Stephen Savoia, AP
September brings a return to school, which usually means adapting to more demanding schedules and accepting new challenges. At this time, more than any other, it is helpful to balance our lives by taking time for the things that make a difference.
The management of that elusive element called "time" is one of the biggest undertakings we face. Yet, it is good to remember, and try to identify, those activities and demands which devour our time — often to no good or productive purpose at all. As Flora Whittemore said, "The doors we open and close each day decide the lives we live."
Our spirits need a daily amount of beauty to keep vital and flourishing those eternal elements of our nature — for it is these elements that aid so greatly in every success we achieve, every goal we reach, and in every dream we realize during the course of our mortal lives.
Hans Christian Anderson reminded us: "Living is not enough. One must have sunshine, freedom and a little flower." Five minutes with the lines of a poem, the strains of a symphony, or the splendid, expanding shades of a sunset can help restore our balance within and adjust the way we perceive essential things.
Our everyday lives are fraught with stress, fragmentation and endless expectations. Such things deplete and exhaust us, but we keep struggling on, reconciled to conditions that invade our hearts as well as our minds — conditions that seem to gobble up our hours. Along with the struggle can come a dangerous resignation to the assumption that there is nothing we can do to alter or improve our circumstances.
Let me share an example whose power and wisdom are encouraging as well as inspiring.
John Taylor, in June of 1846, started out from Winter Quarters at the head of a group of 2,000 Saints, 560 wagons, and hundreds of head of livestock, taking the north side of the Platte River and traveling 10-15 miles a day.
In the first week of September they reached South Pass and met up with Brigham Young and others of the original group of pioneers, who were returning to Winter Quarters. Brother Brigham was discouraged. There were several inches of snow on the ground, and it was only early September. He felt a need to re-appraise the strategy of the trek and to seek divine direction.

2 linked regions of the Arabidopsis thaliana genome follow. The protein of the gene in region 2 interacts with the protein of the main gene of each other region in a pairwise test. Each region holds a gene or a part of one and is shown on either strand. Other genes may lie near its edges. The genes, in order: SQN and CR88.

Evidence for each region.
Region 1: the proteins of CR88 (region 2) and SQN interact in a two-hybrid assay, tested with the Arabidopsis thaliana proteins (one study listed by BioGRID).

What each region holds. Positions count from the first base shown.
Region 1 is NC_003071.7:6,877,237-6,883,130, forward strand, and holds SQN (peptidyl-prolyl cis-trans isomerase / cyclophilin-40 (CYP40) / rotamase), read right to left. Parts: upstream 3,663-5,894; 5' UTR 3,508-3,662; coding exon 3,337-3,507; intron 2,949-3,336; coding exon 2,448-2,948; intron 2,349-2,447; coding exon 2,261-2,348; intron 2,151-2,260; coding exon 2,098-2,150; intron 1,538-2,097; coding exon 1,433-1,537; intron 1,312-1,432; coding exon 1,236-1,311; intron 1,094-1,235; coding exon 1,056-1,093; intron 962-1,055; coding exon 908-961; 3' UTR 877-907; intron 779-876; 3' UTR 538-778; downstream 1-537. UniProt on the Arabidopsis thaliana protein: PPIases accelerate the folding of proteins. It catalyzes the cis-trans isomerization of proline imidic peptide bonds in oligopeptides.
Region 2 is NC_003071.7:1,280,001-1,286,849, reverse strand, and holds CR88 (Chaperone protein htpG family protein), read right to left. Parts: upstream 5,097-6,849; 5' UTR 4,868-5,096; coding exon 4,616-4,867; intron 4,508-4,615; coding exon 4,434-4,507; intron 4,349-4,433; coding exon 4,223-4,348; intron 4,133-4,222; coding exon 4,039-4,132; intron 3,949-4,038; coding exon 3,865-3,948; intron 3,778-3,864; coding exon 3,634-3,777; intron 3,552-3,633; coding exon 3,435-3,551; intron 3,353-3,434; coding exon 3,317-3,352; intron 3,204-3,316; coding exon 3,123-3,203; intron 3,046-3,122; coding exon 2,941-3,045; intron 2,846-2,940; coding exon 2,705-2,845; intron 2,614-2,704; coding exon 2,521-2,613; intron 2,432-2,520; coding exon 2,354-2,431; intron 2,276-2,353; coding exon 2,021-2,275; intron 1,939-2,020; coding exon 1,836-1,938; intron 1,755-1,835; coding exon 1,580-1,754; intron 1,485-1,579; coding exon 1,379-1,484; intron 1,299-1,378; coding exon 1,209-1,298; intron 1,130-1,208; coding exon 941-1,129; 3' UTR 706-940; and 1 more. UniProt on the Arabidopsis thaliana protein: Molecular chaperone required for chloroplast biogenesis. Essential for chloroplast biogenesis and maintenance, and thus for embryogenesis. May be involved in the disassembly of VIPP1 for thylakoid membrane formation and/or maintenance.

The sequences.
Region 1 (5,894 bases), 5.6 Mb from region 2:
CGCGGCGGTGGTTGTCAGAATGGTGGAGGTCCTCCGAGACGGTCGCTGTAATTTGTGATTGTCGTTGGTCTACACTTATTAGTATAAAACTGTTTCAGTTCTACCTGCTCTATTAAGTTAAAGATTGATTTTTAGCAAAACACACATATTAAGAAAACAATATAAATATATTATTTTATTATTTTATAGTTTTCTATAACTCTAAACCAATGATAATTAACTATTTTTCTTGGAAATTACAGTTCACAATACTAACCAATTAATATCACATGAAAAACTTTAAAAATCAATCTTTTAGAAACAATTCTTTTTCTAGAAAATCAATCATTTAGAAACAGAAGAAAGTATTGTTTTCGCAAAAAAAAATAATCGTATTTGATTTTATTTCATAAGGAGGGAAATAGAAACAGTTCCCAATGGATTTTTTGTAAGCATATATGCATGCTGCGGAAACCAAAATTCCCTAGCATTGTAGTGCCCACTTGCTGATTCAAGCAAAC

As the leading brethren gathered for a special council, John Taylor gave clandestine instructions of his own. In a lovely spot out of sight of the camp, some of the brethren set up make-shift tables, and the women lovingly drew out from the back of the wagons their finest linens, silver and china, and made the white-clothed tables gleam. With the help of the men they prepared all the food they could muster: fish, game, veal, fruits, vegetables, hot biscuits, jellies and jams.
While the sun did its part by melting the offending snow, the brethren partook of a "Feast in the Wilderness," followed by dancing, recitation and vocal solos amid the gentle shadows of descending dusk.
John Taylor might not have bothered. He might even have felt foolish at concocting such a scheme — or guilty at asking so much work and effort from people already overworked and fatigued. But, by the Spirit, his own tender and open spirit had perceived the need. “We mutually felt edified and rejoiced,” he later wrote. “We praised the Lord, and blessed one another.”
"We blessed one another." There is much to think of in this. The spirit in which such things are done is important; remember that. I like how Erma Bombeck put it: "When I stand before God at the end of my life, I would hope that I would not have a single bit of talent left, and could say, 'I used everything you gave me.'"
Take time for those things that make a difference — and that difference will rebuild and renew, and be everywhere felt.
Susan Evans McCloud is the author of more than 40 books. She has published screenplays, a book of poetry and lyrics, including two songs in the LDS hymnbook. She is the mother of six children.
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